Written by Jonathan Wilson, Analyst, StocksInValue
You may have heard Australia’s market described as a ‘dividend market’. It’s a broad trend we have discussed for some time.
Strong demand for higher yielding stocks is driven by two powerful trends in tandem. The first is Australia’s growing self-funded retiree population, and the second is government bond yields trending lower over the last five years from both domestic expansionary monetary policy and lower global bond yields resulting from QE in Europe, Japan and the US.
This has produced a growing number of yield hunters treating stocks as a proxies for fixed interest, especially large caps paying consistent dividends as Figure 1 illustrates
It is the foreword yield of the ASX’s 10 largest companies by market capitalisation. As you can see, dividend yields have converged over the last 5 years. The exception is CSL, which has a low payout ratio because it uses a large proportion of its free cash flow to buy back shares.
Figure 1. Forward dividend yields for the ten largest companies on the ASX by market capitalisation
Buying blue chips for yield is an easy strategy to apply but it can be dangerous. It assumes companies share the same risk and return profile, which is obviously incorrect. Dividends are just one component of expected return. The other is capital appreciation, which is a function of value growth and the value-price ratio.
As you can see in the Filter Screen there are significant differences between each company’s value/price ratio and value growth, in contrast to the forecast dividend yield, which varies between 4% and 6%.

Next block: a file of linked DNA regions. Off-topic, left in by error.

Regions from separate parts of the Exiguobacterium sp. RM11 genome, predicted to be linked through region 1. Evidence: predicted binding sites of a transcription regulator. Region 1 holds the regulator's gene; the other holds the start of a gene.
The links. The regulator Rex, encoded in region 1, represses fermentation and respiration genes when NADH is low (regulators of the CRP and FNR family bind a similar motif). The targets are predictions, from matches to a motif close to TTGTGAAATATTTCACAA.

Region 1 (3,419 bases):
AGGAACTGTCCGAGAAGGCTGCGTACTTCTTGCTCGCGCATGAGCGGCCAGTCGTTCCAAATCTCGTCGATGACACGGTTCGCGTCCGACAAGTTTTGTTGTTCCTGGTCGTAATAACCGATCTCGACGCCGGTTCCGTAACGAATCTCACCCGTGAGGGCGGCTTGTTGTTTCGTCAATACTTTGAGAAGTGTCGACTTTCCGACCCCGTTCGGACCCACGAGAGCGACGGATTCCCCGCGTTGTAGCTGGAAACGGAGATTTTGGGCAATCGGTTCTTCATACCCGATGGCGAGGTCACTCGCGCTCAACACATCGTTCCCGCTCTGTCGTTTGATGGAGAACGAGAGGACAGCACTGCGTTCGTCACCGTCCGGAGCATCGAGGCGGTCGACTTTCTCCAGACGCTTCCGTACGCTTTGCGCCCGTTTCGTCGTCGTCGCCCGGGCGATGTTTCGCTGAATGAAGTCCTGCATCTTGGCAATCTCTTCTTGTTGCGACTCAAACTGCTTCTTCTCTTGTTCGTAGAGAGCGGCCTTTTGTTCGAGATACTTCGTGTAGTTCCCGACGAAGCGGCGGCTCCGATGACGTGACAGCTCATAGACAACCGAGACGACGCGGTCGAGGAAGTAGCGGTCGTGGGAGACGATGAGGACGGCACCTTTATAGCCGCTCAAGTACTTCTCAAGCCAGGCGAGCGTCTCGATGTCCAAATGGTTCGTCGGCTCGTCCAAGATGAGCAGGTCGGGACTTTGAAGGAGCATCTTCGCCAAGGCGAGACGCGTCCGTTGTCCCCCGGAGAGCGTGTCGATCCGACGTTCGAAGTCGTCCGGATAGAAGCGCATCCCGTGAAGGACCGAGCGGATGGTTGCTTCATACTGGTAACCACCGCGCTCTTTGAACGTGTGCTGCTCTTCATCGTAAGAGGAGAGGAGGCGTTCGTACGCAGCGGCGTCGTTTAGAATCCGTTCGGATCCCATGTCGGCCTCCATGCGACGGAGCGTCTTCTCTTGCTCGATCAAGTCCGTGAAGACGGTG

Figure 2. Filter screen for the ten largest companies on the ASX by market capitalisation
This is better illustrated in the next figure, which shows the three components of expected total return for each company.
Value and value growth are based on required return, forecasts for profitability (NROE) and the split between profits distributed and reinvested. Companies that sustainably reinvest earnings at high rates of return have high value growth.
Despite having the lowest dividend yield CSL has the highest value growth, and looks attractive on a total return basis. On the other hand RIO Tinto and BHP have relatively high yields, but negative price-value ratios and low to negative value growth. In this case a purchaser is taking on more risk of capital loss to gain a high dividend.
Figure 3. Components of expected return*
The next chart compares the expected total return of each stock and the average dividend yield. Noting the variance in expected returns we should think twice before grouping them together based on yield, as the market seems to be doing. Yield is certainly an important consideration, but only after an assessment of quality, prospects and value.
Figure 4. Expected return and average forward yield*
*These figures are based on FY15 numbers for each company. Results are slightly skewed due to differences in respective full-year balance dates. CSL, Telstra, CBA, BHP, Wesfarmers, Woolworths, and Rio Tinto have 30 June balance dates; NAB, ANZ, and Westpac have 30 September balance dates.
As we touched on in my last video, Value or Value Traps? Don’t just rely on quantitative filters, we need to assess companies individually based on an understanding of their quantitative and qualitative characteristics. The best companies to own generate high returns driven by competitive advantages and operate in growing industries. These companies can compound earnings over long periods and are also more likely to converge to intrinsic value over time, which means we can more confidently take advantage of gaps between price and value.
Prices & valuations and forecasts correct as at original publish date, 3 July 2015. Clime Asset Management owns ANZ.AX, BHP.AX, CBA.AX, CSL.AX, NAB.AX, RIO.AX, TLS.AX, WES.AX and WOW.AX on behalf of various mandates where it acts as an investment manager.